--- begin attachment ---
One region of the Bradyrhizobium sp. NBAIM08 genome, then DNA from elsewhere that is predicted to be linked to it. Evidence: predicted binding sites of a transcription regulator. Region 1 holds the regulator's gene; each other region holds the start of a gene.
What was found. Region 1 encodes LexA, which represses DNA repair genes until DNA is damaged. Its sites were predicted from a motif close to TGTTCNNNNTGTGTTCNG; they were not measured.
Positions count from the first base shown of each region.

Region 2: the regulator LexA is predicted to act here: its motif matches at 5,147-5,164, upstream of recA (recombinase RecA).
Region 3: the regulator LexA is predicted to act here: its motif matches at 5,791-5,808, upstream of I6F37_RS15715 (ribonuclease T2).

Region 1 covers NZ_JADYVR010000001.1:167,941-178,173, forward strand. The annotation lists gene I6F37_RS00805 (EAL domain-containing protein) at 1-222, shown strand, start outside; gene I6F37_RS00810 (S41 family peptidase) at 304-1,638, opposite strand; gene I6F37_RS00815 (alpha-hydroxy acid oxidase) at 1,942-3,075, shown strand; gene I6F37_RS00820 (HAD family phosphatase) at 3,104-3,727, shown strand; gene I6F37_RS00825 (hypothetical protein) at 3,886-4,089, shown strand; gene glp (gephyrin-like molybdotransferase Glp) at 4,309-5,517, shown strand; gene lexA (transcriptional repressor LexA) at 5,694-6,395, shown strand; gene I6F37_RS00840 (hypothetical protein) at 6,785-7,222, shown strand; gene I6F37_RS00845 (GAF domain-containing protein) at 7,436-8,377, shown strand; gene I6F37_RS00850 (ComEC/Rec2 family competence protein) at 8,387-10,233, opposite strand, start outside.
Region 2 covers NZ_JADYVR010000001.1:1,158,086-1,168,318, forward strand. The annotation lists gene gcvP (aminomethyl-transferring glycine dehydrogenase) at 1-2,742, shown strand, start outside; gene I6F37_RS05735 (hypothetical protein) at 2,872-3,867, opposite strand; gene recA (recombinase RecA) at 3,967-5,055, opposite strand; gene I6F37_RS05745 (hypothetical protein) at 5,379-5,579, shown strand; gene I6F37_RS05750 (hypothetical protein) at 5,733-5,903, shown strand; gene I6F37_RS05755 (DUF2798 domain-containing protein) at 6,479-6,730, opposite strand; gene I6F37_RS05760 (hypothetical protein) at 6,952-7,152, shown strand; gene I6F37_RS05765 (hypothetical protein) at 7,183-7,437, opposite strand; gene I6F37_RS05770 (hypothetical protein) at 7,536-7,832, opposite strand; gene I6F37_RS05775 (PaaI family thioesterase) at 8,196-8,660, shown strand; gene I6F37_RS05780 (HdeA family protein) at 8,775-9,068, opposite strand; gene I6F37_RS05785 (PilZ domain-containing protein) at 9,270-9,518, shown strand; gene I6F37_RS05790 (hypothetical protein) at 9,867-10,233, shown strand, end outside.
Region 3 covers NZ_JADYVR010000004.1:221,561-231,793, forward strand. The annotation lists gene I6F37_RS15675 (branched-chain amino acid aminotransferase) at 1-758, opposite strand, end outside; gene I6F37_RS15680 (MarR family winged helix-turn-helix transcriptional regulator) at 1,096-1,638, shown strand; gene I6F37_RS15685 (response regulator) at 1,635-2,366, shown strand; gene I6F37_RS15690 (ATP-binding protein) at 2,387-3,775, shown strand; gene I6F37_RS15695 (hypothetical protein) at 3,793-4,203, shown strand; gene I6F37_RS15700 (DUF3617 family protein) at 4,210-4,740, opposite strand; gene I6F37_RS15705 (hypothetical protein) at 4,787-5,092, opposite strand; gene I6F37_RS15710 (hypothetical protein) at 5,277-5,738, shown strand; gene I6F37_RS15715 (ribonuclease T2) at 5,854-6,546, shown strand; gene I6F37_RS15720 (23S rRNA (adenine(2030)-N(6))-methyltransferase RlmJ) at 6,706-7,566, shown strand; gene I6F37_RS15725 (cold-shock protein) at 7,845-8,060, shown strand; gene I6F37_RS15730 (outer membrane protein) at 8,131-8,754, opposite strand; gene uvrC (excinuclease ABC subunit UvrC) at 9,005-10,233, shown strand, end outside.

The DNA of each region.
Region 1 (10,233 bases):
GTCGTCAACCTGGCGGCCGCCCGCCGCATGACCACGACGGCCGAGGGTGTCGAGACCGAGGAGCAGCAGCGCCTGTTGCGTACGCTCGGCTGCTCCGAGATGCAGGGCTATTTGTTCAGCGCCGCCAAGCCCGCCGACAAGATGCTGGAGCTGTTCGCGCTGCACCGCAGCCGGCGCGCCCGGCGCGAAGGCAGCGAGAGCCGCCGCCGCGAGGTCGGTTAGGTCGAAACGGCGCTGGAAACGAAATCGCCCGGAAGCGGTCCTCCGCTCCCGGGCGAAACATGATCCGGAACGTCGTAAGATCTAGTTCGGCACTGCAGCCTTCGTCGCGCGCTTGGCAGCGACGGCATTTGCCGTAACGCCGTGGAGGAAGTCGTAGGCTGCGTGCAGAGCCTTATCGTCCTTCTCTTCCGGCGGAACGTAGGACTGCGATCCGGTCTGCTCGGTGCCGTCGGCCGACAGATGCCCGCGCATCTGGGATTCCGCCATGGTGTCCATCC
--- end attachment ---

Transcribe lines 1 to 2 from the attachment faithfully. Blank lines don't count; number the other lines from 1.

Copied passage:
One region of the Bradyrhizobium sp. NBAIM08 genome, then DNA from elsewhere that is predicted to be linked to it. Evidence: predicted binding sites of a transcription regulator. Region 1 holds the regulator's gene; each other region holds the start of a gene.
What was found. Region 1 encodes LexA, which represses DNA repair genes until DNA is damaged. Its sites were predicted from a motif close to TGTTCNNNNTGTGTTCNG; they were not measured.